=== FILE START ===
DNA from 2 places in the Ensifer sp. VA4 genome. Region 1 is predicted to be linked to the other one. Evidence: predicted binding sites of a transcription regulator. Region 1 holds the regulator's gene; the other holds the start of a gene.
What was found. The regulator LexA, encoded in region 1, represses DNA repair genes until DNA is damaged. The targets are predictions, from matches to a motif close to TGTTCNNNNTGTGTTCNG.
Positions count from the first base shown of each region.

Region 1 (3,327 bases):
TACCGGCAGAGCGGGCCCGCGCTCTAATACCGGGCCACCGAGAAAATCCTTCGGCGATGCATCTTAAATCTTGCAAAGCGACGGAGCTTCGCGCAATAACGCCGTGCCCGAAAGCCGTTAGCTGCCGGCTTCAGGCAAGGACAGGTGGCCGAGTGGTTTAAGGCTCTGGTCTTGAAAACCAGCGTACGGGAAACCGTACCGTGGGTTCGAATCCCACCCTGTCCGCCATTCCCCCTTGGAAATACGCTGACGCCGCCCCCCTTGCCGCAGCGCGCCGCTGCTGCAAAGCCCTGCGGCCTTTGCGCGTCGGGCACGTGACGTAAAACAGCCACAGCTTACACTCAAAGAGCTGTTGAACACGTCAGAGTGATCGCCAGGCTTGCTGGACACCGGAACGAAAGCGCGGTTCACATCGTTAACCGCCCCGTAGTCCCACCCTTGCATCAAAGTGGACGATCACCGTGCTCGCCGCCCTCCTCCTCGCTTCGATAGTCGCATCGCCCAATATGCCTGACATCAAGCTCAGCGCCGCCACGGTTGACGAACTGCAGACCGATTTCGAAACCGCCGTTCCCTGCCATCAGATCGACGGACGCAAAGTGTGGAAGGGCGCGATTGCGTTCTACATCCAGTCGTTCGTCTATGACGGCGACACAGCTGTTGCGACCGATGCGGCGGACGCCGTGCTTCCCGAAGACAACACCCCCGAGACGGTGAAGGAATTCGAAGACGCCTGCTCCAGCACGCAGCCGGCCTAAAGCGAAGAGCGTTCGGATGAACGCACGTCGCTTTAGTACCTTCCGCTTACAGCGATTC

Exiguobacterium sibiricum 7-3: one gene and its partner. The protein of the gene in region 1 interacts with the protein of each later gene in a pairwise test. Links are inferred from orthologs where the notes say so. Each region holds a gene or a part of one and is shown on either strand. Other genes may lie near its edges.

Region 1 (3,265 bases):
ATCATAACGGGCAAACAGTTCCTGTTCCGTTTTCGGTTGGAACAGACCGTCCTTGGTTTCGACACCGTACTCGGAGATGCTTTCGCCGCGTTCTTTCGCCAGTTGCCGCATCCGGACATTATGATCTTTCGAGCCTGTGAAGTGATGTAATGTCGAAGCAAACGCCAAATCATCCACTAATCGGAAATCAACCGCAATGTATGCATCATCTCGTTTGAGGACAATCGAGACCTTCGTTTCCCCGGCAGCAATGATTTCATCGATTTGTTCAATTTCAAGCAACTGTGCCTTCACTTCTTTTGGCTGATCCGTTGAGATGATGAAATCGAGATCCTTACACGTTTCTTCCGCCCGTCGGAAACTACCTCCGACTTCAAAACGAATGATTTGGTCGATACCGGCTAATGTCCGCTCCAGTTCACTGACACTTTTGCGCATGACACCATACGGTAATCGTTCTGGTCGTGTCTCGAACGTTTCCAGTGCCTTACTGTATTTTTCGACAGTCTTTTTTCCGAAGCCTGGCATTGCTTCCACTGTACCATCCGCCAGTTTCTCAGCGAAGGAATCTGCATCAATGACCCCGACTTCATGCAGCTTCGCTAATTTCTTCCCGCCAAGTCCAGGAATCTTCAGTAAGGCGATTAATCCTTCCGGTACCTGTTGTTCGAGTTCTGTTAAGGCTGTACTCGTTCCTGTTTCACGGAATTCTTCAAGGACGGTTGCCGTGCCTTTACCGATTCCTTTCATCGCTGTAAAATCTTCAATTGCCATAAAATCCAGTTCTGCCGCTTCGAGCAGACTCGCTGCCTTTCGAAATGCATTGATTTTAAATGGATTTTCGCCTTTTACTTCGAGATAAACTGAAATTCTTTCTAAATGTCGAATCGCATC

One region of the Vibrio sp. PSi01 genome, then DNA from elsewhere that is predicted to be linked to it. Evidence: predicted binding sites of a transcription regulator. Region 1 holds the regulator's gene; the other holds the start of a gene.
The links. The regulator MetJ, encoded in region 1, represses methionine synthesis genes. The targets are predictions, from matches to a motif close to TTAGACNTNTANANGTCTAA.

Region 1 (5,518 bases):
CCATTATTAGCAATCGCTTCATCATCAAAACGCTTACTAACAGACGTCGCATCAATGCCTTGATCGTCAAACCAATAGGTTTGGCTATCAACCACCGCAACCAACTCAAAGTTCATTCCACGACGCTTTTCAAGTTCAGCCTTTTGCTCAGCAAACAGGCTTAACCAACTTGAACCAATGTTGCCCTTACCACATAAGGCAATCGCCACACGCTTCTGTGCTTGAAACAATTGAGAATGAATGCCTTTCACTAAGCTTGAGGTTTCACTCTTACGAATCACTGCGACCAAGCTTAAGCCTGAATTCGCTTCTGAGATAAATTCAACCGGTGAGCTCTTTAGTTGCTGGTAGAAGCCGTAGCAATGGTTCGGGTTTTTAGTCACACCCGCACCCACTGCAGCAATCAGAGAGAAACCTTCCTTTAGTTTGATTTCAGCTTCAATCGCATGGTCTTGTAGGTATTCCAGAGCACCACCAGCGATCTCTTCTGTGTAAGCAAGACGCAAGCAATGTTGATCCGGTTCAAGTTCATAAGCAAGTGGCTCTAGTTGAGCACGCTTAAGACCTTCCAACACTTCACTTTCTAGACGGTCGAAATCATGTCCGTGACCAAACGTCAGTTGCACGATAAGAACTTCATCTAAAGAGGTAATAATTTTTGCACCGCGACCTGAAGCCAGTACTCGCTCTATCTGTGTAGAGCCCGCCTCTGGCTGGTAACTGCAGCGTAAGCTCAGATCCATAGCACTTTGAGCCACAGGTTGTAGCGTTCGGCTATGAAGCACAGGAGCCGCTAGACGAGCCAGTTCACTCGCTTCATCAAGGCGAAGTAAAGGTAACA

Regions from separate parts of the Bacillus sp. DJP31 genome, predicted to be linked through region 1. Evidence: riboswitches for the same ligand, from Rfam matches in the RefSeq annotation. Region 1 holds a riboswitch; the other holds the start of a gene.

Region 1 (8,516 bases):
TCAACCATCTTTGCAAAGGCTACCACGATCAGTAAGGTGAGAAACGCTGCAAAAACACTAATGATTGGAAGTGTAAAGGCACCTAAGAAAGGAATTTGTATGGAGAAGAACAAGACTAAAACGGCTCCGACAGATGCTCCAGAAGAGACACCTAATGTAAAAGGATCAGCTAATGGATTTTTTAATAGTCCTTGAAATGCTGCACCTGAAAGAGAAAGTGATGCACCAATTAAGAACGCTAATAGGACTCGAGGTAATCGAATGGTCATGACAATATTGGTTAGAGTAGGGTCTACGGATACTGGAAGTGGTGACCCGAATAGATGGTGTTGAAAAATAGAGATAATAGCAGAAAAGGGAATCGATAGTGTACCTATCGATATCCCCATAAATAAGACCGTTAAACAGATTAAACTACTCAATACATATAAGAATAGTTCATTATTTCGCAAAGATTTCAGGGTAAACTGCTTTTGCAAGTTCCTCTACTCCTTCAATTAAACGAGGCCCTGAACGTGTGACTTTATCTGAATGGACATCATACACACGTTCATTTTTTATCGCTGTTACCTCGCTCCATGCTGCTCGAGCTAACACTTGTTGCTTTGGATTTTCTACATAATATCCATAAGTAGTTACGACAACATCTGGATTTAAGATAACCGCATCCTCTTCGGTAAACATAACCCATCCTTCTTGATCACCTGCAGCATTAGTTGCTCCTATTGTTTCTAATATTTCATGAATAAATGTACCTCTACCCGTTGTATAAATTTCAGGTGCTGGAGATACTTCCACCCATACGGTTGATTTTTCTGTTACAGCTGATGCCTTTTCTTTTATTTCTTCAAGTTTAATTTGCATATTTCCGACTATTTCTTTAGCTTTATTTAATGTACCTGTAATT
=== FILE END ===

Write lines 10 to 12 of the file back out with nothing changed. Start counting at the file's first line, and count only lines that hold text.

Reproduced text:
The links. The regulator MetJ, encoded in region 1, represses methionine synthesis genes. The targets are predictions, from matches to a motif close to TTAGACNTNTANANGTCTAA.

Region 1 (5,518 bases):
CCATTATTAGCAATCGCTTCATCATCAAAACGCTTACTAACAGACGTCGCATCAATGCCTTGATCGTCAAACCAATAGGTTTGGCTATCAACCACCGCAACCAACTCAAAGTTCATTCCACGACGCTTTTCAAGTTCAGCCTTTTGCTCAGCAAACAGGCTTAACCAACTTGAACCAATGTTGCCCTTACCACATAAGGCAATCGCCACACGCTTCTGTGCTTGAAACAATTGAGAATGAATGCCTTTCACTAAGCTTGAGGTTTCACTCTTACGAATCACTGCGACCAAGCTTAAGCCTGAATTCGCTTCTGAGATAAATTCAACCGGTGAGCTCTTTAGTTGCTGGTAGAAGCCGTAGCAATGGTTCGGGTTTTTAGTCACACCCGCACCCACTGCAGCAATCAGAGAGAAACCTTCCTTTAGTTTGATTTCAGCTTCAATCGCATGGTCTTGTAGGTATTCCAGAGCACCACCAGCGATCTCTTCTGTGTAAGCAAGACGCAAGCAATGTTGATCCGGTTCAAGTTCATAAGCAAGTGGCTCTAGTTGAGCACGCTTAAGACCTTCCAACACTTCACTTTCTAGACGGTCGAAATCATGTCCGTGACCAAACGTCAGTTGCACGATAAGAACTTCATCTAAAGAGGTAATAATTTTTGCACCGCGACCTGAAGCCAGTACTCGCTCTATCTGTGTAGAGCCCGCCTCTGGCTGGTAACTGCAGCGTAAGCTCAGATCCATAGCACTTTGAGCCACAGGTTGTAGCGTTCGGCTATGAAGCACAGGAGCCGCTAGACGAGCCAGTTCACTCGCTTCATCAAGGCGAAGTAAAGGTAACA